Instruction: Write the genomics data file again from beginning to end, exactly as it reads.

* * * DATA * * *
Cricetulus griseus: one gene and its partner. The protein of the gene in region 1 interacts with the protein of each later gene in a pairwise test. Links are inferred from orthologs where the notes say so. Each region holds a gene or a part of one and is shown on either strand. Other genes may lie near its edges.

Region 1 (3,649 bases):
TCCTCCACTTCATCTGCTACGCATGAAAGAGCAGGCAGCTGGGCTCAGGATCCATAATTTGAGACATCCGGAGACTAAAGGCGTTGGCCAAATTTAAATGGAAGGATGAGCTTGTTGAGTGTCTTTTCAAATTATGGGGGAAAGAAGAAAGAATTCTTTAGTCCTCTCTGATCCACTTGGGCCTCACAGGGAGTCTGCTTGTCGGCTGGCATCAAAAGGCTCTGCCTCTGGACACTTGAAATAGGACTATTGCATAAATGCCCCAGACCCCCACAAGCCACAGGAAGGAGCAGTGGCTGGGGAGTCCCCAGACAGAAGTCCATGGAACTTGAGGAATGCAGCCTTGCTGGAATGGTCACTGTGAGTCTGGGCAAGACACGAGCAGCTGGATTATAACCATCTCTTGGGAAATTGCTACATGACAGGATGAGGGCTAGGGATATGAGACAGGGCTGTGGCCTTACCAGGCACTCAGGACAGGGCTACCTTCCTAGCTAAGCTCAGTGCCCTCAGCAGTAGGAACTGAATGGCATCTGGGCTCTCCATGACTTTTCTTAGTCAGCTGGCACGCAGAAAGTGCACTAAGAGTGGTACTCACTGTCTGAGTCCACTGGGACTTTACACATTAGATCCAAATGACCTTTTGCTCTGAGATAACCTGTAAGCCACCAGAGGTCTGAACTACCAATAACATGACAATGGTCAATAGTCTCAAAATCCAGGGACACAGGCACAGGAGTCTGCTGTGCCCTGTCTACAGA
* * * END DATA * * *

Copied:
Cricetulus griseus: one gene and its partner. The protein of the gene in region 1 interacts with the protein of each later gene in a pairwise test. Links are inferred from orthologs where the notes say so. Each region holds a gene or a part of one and is shown on either strand. Other genes may lie near its edges.

Region 1 (3,649 bases):
TCCTCCACTTCATCTGCTACGCATGAAAGAGCAGGCAGCTGGGCTCAGGATCCATAATTTGAGACATCCGGAGACTAAAGGCGTTGGCCAAATTTAAATGGAAGGATGAGCTTGTTGAGTGTCTTTTCAAATTATGGGGGAAAGAAGAAAGAATTCTTTAGTCCTCTCTGATCCACTTGGGCCTCACAGGGAGTCTGCTTGTCGGCTGGCATCAAAAGGCTCTGCCTCTGGACACTTGAAATAGGACTATTGCATAAATGCCCCAGACCCCCACAAGCCACAGGAAGGAGCAGTGGCTGGGGAGTCCCCAGACAGAAGTCCATGGAACTTGAGGAATGCAGCCTTGCTGGAATGGTCACTGTGAGTCTGGGCAAGACACGAGCAGCTGGATTATAACCATCTCTTGGGAAATTGCTACATGACAGGATGAGGGCTAGGGATATGAGACAGGGCTGTGGCCTTACCAGGCACTCAGGACAGGGCTACCTTCCTAGCTAAGCTCAGTGCCCTCAGCAGTAGGAACTGAATGGCATCTGGGCTCTCCATGACTTTTCTTAGTCAGCTGGCACGCAGAAAGTGCACTAAGAGTGGTACTCACTGTCTGAGTCCACTGGGACTTTACACATTAGATCCAAATGACCTTTTGCTCTGAGATAACCTGTAAGCCACCAGAGGTCTGAACTACCAATAACATGACAATGGTCAATAGTCTCAAAATCCAGGGACACAGGCACAGGAGTCTGCTGTGCCCTGTCTACAGA